But, with nine months to go before the election in Scotland, Westminster has finally wiped the sleep from its eyes. Just as well, because it will catapult the Union back to the fore of British politics.

The fightback starts with ministerial visits and lots of them. Boris Johnson, Rishi Sunak and Michael Gove have all been north of the border in recent weeks. The SNP insists that it welcomes the sight of more UK ministers in Scotland, arguing that it pushes wavering voters into the Yes column.

The government must call their bluff. The SNP’s greatest strategic achievement has been using devolution to cast Scotland as inherently separate to the rest of the UK, making independence not just a logical step but crucially a less daunting prospect for uncertain No voters.

While Labour, the Conservatives and the Liberal Democrats are pro-devolution, the SNP are not. Devolution has always been a stepping stone towards independence.

The Scottish government has projected itself as autonomous, developing its own foreign policy through ministerial visits to Brussels, cutting across reserved responsibilities and cultivating its own relationships with allies. For too long UK-wide institutions have played into that narrative: politicians, the civil service and the media.

If Westminster is serious about ensuring the United Kingdom is a coherent, relevant and tangible concept for Scottish voters it must grasp the scale of the challenge ahead of it and change the way it talks about the Union.

Ministers with remits spanning the UK have been too reluctant to project themselves equally across all four nations. The rest have outsourced issues with the “devolved nations” to the overstretched Scotland, Wales and Northern Ireland offices. If ministers are to suddenly rediscover their interest in each nation, they need not just to normalise their visits but to normalise the way they talk about the UK. Clunky, transactional rhetoric about the value of the “precious Union” should be junked for matter-of-fact language that normalises Britishness, with the litmus test that if a minister would not say it in Dudley, they shouldn’t say it in Dundee.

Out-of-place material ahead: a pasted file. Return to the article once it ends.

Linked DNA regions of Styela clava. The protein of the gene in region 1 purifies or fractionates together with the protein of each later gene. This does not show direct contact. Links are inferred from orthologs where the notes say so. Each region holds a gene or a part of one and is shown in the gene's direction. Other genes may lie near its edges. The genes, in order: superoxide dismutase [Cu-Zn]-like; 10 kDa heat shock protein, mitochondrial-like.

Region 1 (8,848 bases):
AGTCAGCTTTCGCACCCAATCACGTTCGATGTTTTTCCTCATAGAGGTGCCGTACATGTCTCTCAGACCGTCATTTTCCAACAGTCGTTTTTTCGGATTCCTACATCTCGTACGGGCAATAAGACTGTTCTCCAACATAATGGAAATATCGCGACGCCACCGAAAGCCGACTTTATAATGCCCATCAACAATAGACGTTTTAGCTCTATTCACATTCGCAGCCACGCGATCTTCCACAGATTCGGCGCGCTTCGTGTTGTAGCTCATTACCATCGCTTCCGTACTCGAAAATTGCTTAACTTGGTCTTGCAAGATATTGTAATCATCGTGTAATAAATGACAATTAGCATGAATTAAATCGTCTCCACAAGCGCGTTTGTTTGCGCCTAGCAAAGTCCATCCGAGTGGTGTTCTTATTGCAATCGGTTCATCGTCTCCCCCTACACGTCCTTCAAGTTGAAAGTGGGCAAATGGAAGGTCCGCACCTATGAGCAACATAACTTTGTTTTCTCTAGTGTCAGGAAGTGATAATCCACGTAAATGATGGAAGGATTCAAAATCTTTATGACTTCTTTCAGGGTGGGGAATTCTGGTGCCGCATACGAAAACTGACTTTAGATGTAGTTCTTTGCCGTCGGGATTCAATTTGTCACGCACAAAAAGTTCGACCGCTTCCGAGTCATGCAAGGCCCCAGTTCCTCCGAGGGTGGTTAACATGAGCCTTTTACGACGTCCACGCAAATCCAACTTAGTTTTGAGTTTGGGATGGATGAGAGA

The civil service in London has also been too timid about treading on toes, prioritising good working relationships with colleagues in Cardiff and Edinburgh above the central policy objective of preserving the Union, something our impartial civil service should never be indifferent about. Our cultural institutions have become balkanised, shunting Scottish, Welsh and Northern Irish stories to the regional editions while leading UK-wide bulletins with English-only stories that mean little to voters in the rest of the UK.

Opportunities to counter the “otherness” of Westminster are missed by UK politicians, too. Of the dozens of new peers announced this year, only Ruth Davidson and Nigel Dodds were genuine unionist big hitters. No peerage for Carwyn Jones, who spent nearly ten years as first minister of Wales, or concern over Lord Darling’s retirement.

The United Kingdom has almost unrivalled cultural, political and diplomatic tools at its disposal to prevent the disintegration of its own state. It is time it woke-up to the value of those tools. Nationalists won’t be shy about using their own.

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This piece was written for The Times.